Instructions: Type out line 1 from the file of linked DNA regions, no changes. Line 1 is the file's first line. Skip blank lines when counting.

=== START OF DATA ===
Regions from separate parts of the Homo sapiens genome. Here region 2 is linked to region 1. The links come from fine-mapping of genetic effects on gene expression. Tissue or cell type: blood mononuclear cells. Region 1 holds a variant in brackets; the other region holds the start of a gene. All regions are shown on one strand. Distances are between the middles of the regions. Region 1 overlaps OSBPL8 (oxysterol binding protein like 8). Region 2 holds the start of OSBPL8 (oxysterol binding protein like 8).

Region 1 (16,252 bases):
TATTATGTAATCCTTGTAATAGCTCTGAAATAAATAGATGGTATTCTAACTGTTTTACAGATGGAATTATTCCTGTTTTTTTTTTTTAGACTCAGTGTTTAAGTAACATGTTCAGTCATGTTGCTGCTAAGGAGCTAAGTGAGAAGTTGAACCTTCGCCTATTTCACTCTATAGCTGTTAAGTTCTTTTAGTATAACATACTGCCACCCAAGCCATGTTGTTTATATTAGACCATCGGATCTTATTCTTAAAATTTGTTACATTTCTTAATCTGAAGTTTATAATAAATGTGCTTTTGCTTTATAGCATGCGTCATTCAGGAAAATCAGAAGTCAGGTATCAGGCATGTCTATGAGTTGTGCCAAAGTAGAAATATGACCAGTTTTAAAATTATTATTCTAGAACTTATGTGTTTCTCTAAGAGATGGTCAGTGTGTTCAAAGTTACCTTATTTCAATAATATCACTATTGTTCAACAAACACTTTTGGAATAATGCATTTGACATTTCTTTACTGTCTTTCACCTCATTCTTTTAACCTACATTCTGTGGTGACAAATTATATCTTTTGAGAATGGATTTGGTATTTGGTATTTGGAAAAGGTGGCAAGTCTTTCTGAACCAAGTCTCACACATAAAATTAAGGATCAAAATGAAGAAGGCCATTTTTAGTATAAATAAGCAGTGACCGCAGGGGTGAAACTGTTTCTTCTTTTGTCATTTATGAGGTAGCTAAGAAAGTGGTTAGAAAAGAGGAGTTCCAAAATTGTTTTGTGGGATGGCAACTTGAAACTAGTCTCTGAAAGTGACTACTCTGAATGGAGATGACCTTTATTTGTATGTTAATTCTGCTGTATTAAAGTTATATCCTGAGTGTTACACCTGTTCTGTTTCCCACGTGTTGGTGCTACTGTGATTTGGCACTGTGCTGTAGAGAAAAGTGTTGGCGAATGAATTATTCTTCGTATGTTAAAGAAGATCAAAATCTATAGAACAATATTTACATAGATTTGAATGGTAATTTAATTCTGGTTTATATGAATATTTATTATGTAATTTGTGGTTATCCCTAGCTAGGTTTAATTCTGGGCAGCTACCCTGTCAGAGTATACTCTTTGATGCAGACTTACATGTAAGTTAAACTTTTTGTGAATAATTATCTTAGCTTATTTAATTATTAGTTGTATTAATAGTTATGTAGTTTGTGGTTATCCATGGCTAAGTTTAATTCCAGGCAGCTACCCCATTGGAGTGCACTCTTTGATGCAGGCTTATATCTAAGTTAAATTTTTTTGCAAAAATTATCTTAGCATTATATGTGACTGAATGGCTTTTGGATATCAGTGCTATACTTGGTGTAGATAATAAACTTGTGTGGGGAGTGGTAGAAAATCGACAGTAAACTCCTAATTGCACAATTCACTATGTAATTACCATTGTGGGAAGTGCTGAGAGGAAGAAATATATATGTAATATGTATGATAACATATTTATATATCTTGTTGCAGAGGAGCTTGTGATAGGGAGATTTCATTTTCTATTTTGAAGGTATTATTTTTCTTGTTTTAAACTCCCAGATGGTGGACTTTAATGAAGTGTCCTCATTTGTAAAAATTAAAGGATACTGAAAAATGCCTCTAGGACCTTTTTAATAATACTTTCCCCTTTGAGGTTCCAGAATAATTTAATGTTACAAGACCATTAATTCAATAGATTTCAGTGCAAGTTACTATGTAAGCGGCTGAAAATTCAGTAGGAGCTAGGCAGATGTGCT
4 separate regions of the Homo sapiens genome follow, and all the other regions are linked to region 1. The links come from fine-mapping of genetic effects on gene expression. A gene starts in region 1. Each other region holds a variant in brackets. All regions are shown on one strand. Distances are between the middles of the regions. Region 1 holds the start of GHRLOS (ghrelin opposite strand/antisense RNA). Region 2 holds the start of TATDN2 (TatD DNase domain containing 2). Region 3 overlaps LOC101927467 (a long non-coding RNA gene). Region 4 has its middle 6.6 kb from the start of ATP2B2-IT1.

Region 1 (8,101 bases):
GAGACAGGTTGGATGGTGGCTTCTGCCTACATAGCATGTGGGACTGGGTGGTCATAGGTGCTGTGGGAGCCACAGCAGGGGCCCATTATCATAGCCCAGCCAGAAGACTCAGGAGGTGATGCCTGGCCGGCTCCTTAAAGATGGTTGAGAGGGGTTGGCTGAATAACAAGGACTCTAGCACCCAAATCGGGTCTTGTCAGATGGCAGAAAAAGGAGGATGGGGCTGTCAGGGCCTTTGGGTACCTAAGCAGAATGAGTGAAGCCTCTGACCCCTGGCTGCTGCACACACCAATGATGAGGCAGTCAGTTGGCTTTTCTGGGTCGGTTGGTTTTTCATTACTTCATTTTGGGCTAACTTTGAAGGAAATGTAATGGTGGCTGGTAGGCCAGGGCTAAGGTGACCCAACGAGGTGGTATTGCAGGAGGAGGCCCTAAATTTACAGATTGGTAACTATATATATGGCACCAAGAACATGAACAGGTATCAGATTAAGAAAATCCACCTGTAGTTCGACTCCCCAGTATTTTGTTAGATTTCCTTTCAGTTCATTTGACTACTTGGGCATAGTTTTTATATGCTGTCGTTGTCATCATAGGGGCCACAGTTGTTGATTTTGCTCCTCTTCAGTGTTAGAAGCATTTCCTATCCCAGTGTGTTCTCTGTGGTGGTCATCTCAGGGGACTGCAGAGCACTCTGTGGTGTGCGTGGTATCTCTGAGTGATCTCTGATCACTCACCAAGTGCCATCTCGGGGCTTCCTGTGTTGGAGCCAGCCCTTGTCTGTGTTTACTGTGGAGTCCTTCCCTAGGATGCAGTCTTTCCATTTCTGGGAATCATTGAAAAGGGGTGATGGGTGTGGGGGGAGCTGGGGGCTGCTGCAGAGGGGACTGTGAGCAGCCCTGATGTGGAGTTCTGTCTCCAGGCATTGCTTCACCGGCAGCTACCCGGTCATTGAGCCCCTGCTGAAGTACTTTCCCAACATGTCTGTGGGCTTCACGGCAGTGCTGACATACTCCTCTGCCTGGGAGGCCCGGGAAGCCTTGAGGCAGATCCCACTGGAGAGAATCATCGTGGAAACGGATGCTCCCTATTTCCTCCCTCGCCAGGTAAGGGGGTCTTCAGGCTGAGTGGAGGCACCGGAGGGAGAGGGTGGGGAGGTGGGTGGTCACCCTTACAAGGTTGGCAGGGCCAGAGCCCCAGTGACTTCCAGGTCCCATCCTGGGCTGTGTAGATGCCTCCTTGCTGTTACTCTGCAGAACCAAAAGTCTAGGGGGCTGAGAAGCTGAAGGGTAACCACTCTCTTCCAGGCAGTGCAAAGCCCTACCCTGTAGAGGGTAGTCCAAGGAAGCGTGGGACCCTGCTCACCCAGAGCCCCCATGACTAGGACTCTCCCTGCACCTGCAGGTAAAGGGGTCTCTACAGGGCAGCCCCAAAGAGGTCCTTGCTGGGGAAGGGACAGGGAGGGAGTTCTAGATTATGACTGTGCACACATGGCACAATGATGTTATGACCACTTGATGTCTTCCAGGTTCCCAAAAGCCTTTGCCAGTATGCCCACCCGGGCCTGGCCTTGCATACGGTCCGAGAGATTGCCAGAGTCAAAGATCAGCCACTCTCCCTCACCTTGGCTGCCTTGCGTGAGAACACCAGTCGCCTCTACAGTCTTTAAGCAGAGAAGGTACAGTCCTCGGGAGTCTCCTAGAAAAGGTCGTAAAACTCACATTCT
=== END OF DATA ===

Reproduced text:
Regions from separate parts of the Homo sapiens genome. Here region 2 is linked to region 1. The links come from fine-mapping of genetic effects on gene expression. Tissue or cell type: blood mononuclear cells. Region 1 holds a variant in brackets; the other region holds the start of a gene. All regions are shown on one strand. Distances are between the middles of the regions. Region 1 overlaps OSBPL8 (oxysterol binding protein like 8). Region 2 holds the start of OSBPL8 (oxysterol binding protein like 8).